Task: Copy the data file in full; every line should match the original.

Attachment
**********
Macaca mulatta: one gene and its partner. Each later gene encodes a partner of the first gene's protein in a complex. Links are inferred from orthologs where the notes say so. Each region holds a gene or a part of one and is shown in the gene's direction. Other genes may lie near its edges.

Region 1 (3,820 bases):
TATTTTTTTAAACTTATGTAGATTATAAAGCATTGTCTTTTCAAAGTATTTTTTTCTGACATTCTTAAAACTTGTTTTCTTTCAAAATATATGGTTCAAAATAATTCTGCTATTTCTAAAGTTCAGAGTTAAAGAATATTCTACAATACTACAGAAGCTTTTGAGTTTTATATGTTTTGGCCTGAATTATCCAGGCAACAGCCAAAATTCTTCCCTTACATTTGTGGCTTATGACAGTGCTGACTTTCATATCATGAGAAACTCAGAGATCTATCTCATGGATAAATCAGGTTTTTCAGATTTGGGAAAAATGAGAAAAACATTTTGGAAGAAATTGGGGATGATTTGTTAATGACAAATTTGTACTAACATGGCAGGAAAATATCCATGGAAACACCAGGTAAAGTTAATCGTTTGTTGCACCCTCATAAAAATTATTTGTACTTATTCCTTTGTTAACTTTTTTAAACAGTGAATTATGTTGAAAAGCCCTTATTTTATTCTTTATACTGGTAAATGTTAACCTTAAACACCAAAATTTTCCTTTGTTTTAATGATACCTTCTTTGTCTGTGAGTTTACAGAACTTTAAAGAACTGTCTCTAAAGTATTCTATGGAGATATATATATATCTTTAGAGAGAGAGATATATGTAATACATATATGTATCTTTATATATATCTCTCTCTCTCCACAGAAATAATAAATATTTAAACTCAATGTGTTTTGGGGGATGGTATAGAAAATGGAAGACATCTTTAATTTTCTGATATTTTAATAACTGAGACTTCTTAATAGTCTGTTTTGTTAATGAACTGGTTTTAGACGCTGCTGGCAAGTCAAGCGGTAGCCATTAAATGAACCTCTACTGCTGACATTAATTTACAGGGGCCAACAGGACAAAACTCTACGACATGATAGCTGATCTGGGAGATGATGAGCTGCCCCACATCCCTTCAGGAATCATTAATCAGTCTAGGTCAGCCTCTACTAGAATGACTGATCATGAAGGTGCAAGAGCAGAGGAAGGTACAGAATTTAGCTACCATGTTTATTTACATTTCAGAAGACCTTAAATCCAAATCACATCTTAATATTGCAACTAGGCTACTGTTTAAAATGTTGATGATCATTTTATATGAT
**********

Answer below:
Macaca mulatta: one gene and its partner. Each later gene encodes a partner of the first gene's protein in a complex. Links are inferred from orthologs where the notes say so. Each region holds a gene or a part of one and is shown in the gene's direction. Other genes may lie near its edges.

Region 1 (3,820 bases):
TATTTTTTTAAACTTATGTAGATTATAAAGCATTGTCTTTTCAAAGTATTTTTTTCTGACATTCTTAAAACTTGTTTTCTTTCAAAATATATGGTTCAAAATAATTCTGCTATTTCTAAAGTTCAGAGTTAAAGAATATTCTACAATACTACAGAAGCTTTTGAGTTTTATATGTTTTGGCCTGAATTATCCAGGCAACAGCCAAAATTCTTCCCTTACATTTGTGGCTTATGACAGTGCTGACTTTCATATCATGAGAAACTCAGAGATCTATCTCATGGATAAATCAGGTTTTTCAGATTTGGGAAAAATGAGAAAAACATTTTGGAAGAAATTGGGGATGATTTGTTAATGACAAATTTGTACTAACATGGCAGGAAAATATCCATGGAAACACCAGGTAAAGTTAATCGTTTGTTGCACCCTCATAAAAATTATTTGTACTTATTCCTTTGTTAACTTTTTTAAACAGTGAATTATGTTGAAAAGCCCTTATTTTATTCTTTATACTGGTAAATGTTAACCTTAAACACCAAAATTTTCCTTTGTTTTAATGATACCTTCTTTGTCTGTGAGTTTACAGAACTTTAAAGAACTGTCTCTAAAGTATTCTATGGAGATATATATATATCTTTAGAGAGAGAGATATATGTAATACATATATGTATCTTTATATATATCTCTCTCTCTCCACAGAAATAATAAATATTTAAACTCAATGTGTTTTGGGGGATGGTATAGAAAATGGAAGACATCTTTAATTTTCTGATATTTTAATAACTGAGACTTCTTAATAGTCTGTTTTGTTAATGAACTGGTTTTAGACGCTGCTGGCAAGTCAAGCGGTAGCCATTAAATGAACCTCTACTGCTGACATTAATTTACAGGGGCCAACAGGACAAAACTCTACGACATGATAGCTGATCTGGGAGATGATGAGCTGCCCCACATCCCTTCAGGAATCATTAATCAGTCTAGGTCAGCCTCTACTAGAATGACTGATCATGAAGGTGCAAGAGCAGAGGAAGGTACAGAATTTAGCTACCATGTTTATTTACATTTCAGAAGACCTTAAATCCAAATCACATCTTAATATTGCAACTAGGCTACTGTTTAAAATGTTGATGATCATTTTATATGAT